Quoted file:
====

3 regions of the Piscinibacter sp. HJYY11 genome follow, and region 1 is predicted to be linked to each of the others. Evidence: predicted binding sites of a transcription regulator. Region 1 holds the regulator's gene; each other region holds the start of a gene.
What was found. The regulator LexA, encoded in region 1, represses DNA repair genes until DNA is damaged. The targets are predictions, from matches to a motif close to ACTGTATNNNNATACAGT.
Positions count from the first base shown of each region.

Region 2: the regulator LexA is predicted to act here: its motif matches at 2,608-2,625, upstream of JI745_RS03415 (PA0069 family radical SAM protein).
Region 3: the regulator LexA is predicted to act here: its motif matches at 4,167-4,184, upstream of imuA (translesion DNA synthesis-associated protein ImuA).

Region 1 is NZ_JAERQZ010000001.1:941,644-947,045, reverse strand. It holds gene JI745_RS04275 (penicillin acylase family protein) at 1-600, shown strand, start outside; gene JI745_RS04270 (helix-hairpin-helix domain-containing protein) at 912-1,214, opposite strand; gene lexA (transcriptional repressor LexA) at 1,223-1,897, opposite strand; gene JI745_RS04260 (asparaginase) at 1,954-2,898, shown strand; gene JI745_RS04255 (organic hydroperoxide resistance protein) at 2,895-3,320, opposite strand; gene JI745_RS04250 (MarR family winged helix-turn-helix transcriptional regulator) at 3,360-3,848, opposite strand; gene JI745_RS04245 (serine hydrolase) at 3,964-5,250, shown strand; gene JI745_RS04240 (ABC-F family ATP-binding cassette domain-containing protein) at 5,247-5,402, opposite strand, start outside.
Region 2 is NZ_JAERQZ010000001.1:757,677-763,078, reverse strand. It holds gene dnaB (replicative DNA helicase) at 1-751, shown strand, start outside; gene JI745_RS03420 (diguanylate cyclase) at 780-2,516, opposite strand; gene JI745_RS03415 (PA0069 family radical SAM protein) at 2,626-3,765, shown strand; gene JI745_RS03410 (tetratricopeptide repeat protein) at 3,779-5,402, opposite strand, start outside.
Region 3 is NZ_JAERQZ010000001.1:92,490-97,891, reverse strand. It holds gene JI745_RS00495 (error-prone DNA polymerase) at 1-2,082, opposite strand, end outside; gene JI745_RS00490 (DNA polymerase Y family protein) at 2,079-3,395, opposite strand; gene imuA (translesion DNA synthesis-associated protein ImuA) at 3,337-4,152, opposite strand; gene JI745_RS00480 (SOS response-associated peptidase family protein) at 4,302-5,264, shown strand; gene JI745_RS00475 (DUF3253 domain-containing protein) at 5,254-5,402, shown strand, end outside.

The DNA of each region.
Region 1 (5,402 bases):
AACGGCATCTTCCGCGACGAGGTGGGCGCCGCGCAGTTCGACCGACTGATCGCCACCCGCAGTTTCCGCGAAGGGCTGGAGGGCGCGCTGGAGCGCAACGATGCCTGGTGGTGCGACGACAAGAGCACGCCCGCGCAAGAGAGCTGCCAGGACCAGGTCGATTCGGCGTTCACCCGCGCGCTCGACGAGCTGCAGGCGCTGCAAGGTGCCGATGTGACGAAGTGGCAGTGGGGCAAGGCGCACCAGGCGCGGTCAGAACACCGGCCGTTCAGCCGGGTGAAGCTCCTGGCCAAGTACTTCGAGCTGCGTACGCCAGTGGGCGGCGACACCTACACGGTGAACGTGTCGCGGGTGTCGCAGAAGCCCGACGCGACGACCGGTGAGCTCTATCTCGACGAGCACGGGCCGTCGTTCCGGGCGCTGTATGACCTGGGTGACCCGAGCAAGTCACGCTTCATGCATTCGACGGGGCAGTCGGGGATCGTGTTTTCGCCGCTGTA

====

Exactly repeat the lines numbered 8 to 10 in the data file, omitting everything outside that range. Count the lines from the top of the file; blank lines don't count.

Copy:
Region 3 is NZ_JAERQZ010000001.1:92,490-97,891, reverse strand. It holds gene JI745_RS00495 (error-prone DNA polymerase) at 1-2,082, opposite strand, end outside; gene JI745_RS00490 (DNA polymerase Y family protein) at 2,079-3,395, opposite strand; gene imuA (translesion DNA synthesis-associated protein ImuA) at 3,337-4,152, opposite strand; gene JI745_RS00480 (SOS response-associated peptidase family protein) at 4,302-5,264, shown strand; gene JI745_RS00475 (DUF3253 domain-containing protein) at 5,254-5,402, shown strand, end outside.

The DNA of each region.
Region 1 (5,402 bases):